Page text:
I frowned toward the old computer’s camera. “Tone it down, please.”

“Sorry.” Halle sounded more sulky than sorry. Rap music started playing, one of my least favorites.

Sighing, I turned off the old speakers and synched the new ones to my old computer. The rap music had stopped, but Halle’s voice came through sharper and clearer than I’d heard it in a while.

“…should not silence me like—Oh. That sounds much better.”

“Welcome back,” I snarked, and collapsed into my chair again. “Computer, begin file transfer.”

“Why not just ask me to do it? I need to scan the machine anyway.”

“Wouldn’t want to waste your time, Halle. I’m sure an advanced AI like yourself has better things to do, like finding new ways to beat me at chess.”

I smiled as laughter resonated from the speakers. With us, chess always had the same outcome—Halle victorious—but it still remained my favorite game. One day I would find a way to defeat my friend.

The computer beeped, and Halle fell silent so I could continue the commands. “Computer, confirm file transfer, personal data for Viki, to—” I glanced at the screen of my new computer, noting its name currently filling the background, white on black. “—Victory 2.0, local.” I pressed the accept file transfer option on the screen, not bothering to order the computer vocally. I’d never tested whether computers could tell commands for different machines apart, and although they were supposed to be smart enough to do that now, with the camera sensing which direction the user faced, I didn’t feel like experimenting.

A progress bar popped up and slowly filled with green.

“Are you done with voice command?” Halle asked.

I nodded and jazz music began to play. We’d realized years ago that my family might be worried if I was constantly talking to myself or a mysterious voice. Since then, music had made the best cover-up, although sometimes Halle and I disagreed on what counted as “good” music.

“Are you going to transfer, too?” I asked.

“Of course. It would be faster to do so via the Cloud, however, rather than locally. Enough of me is stored on the Cloud that I would prefer not to break contact, even for the moments it would take to jump.”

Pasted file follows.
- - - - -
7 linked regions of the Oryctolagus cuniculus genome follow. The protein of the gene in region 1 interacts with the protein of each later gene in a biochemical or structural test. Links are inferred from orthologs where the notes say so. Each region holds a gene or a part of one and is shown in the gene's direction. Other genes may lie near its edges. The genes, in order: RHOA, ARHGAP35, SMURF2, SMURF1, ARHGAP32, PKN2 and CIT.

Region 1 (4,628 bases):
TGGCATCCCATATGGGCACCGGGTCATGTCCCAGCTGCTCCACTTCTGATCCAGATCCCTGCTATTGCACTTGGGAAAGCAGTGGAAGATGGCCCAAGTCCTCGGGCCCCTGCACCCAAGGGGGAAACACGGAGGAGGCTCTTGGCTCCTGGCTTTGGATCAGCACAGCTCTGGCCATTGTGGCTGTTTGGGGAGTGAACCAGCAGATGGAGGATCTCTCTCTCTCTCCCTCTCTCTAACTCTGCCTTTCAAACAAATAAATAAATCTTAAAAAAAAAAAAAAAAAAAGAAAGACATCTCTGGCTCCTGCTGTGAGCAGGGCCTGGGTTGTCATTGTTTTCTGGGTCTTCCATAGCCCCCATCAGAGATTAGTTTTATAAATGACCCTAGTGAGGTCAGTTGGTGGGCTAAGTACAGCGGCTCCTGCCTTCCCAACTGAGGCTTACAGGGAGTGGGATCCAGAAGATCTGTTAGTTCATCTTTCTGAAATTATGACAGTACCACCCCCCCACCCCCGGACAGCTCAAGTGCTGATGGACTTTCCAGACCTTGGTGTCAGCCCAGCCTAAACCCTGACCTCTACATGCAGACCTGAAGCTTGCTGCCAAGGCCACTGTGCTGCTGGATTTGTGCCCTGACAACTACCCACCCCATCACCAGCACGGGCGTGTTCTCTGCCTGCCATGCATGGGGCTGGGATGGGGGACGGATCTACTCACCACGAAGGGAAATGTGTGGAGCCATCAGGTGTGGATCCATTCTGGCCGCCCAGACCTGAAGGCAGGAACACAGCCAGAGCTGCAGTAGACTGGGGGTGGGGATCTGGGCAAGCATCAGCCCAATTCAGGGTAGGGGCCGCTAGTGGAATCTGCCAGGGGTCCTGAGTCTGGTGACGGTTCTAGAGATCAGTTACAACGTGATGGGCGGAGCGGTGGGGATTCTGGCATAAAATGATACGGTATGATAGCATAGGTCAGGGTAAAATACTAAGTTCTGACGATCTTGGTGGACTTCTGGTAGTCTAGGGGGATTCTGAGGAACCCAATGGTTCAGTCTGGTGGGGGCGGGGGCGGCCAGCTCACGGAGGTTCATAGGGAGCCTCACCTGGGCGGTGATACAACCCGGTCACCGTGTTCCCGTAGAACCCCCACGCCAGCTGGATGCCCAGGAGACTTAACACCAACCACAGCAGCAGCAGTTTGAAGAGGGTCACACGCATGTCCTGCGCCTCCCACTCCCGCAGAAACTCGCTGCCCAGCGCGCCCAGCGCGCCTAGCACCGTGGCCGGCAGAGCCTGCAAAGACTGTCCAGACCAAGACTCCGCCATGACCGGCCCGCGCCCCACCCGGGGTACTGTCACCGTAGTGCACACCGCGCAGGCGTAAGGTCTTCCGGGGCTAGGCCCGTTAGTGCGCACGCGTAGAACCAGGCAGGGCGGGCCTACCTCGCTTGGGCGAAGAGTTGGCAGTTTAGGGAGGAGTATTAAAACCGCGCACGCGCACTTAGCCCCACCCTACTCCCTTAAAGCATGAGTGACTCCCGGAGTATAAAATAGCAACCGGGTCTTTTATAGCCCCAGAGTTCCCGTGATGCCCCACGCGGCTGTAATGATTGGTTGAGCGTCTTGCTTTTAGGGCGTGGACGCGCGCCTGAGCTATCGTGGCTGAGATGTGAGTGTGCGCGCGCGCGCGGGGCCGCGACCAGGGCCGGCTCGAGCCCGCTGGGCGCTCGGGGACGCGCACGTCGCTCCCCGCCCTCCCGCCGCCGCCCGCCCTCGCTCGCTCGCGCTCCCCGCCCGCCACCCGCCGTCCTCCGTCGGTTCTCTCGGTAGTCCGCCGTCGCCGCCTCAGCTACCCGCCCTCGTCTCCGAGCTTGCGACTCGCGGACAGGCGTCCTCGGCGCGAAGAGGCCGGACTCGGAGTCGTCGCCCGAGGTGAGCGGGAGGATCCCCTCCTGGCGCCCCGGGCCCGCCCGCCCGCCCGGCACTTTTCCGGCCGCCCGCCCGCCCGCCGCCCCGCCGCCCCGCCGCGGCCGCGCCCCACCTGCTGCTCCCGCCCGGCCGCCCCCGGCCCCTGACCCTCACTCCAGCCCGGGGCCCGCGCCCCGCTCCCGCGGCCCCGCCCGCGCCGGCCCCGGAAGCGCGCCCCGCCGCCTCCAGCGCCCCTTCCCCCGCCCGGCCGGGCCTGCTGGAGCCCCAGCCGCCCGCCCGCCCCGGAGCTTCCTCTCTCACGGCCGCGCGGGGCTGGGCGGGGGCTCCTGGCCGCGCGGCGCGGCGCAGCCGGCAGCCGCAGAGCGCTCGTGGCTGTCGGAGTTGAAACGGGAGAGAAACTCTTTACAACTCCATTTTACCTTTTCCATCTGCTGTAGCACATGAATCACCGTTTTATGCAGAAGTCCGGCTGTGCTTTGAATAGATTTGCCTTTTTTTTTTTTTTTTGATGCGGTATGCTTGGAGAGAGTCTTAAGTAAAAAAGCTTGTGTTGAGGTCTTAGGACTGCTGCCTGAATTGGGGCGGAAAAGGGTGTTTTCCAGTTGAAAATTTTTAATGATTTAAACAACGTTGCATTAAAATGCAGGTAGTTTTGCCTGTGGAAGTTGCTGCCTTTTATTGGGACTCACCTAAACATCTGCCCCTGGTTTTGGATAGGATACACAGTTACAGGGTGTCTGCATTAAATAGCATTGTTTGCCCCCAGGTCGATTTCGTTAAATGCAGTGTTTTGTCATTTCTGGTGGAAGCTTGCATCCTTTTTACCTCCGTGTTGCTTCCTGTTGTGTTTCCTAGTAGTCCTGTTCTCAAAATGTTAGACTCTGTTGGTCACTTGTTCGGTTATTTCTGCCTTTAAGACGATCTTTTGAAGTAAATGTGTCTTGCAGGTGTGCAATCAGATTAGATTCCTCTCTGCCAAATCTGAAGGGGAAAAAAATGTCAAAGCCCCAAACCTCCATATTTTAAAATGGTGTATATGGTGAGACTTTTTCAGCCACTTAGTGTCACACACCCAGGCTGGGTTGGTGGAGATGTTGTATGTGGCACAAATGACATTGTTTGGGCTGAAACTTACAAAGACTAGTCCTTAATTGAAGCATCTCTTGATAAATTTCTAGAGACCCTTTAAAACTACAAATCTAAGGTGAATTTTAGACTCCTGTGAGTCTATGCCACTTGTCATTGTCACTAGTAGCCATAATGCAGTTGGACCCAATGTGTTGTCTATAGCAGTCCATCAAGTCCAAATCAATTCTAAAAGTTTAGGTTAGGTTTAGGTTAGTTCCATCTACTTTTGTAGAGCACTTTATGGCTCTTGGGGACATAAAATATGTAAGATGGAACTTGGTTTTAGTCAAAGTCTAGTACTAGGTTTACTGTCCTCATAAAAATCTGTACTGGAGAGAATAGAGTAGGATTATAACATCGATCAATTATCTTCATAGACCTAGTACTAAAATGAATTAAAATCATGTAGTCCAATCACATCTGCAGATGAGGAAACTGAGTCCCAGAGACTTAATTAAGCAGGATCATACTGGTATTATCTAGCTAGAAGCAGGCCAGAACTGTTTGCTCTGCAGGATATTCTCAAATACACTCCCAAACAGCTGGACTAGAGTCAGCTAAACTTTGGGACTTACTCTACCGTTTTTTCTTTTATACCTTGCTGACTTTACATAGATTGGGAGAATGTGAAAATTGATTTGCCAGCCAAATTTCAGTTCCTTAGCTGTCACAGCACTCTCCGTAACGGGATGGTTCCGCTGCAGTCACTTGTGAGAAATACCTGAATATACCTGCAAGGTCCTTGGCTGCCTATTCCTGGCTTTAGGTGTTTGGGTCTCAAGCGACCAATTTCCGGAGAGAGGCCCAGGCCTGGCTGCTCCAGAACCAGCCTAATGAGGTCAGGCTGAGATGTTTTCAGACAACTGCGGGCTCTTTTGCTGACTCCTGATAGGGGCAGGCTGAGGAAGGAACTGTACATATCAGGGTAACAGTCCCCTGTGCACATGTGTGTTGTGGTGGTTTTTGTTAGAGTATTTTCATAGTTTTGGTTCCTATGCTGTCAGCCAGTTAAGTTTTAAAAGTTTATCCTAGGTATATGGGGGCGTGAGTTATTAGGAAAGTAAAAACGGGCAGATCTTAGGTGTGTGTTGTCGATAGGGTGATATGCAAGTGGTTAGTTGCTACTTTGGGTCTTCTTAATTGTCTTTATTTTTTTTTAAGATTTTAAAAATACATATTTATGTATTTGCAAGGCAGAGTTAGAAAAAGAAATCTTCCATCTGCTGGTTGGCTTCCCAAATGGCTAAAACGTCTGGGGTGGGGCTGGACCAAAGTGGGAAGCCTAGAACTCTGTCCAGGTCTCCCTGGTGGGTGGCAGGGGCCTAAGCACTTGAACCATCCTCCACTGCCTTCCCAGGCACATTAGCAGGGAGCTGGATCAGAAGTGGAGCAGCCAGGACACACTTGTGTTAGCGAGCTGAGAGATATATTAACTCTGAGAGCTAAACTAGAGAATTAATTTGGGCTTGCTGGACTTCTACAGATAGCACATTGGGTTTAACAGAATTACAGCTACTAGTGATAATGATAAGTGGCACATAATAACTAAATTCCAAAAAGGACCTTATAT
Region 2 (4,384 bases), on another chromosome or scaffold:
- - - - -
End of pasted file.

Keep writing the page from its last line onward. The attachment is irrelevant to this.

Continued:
I nodded. “As you wish.”

An image appeared on the screen of my old computer: a white cat standing over the progress bar. Halle sniffed at the bar, then trotted over it and pawed at one of the icons, opening my folder of homework assignments. “English is due tomorrow.”

Groaning, I clicked the appropriate file. My fingers danced over the keyboard, typing random letters as I tried to think what to write. “Thanks for the reminder. Any suggestions?”

“For an essay debating the pros and cons of Artificial Intelligence? I am not the best person to ask.”

“I suppose you’re a bit biased.”

The cat meowed and sat down in the corner of the screen. “You could say that.”

I jotted down a few possible titles before minimizing the screen. “I need some mental stimulation first.” A single click called up the chess program. “Maybe today will be my lucky day.”

“I doubt it.” The cat yawned, showing sharp, glistening teeth, then walked over and batted one of the white pawns. The piece moved forward two spaces. “Your move.”




Essays were officially the worst invention ever. It had taken me most of the day to write this one. I read over the four double-spaced pages one last time, then sighed. I had been working on the paper for so long that “AI” was beginning to look misspelled.

Glancing at the progress bar on my new computer, I was surprised to see it full of green, the word “Complete” blinking underneath. Apparently I’d been too focused on the essay to hear the alert; or perhaps the electronic guitar currently wailing over the speakers had overpowered the small ping.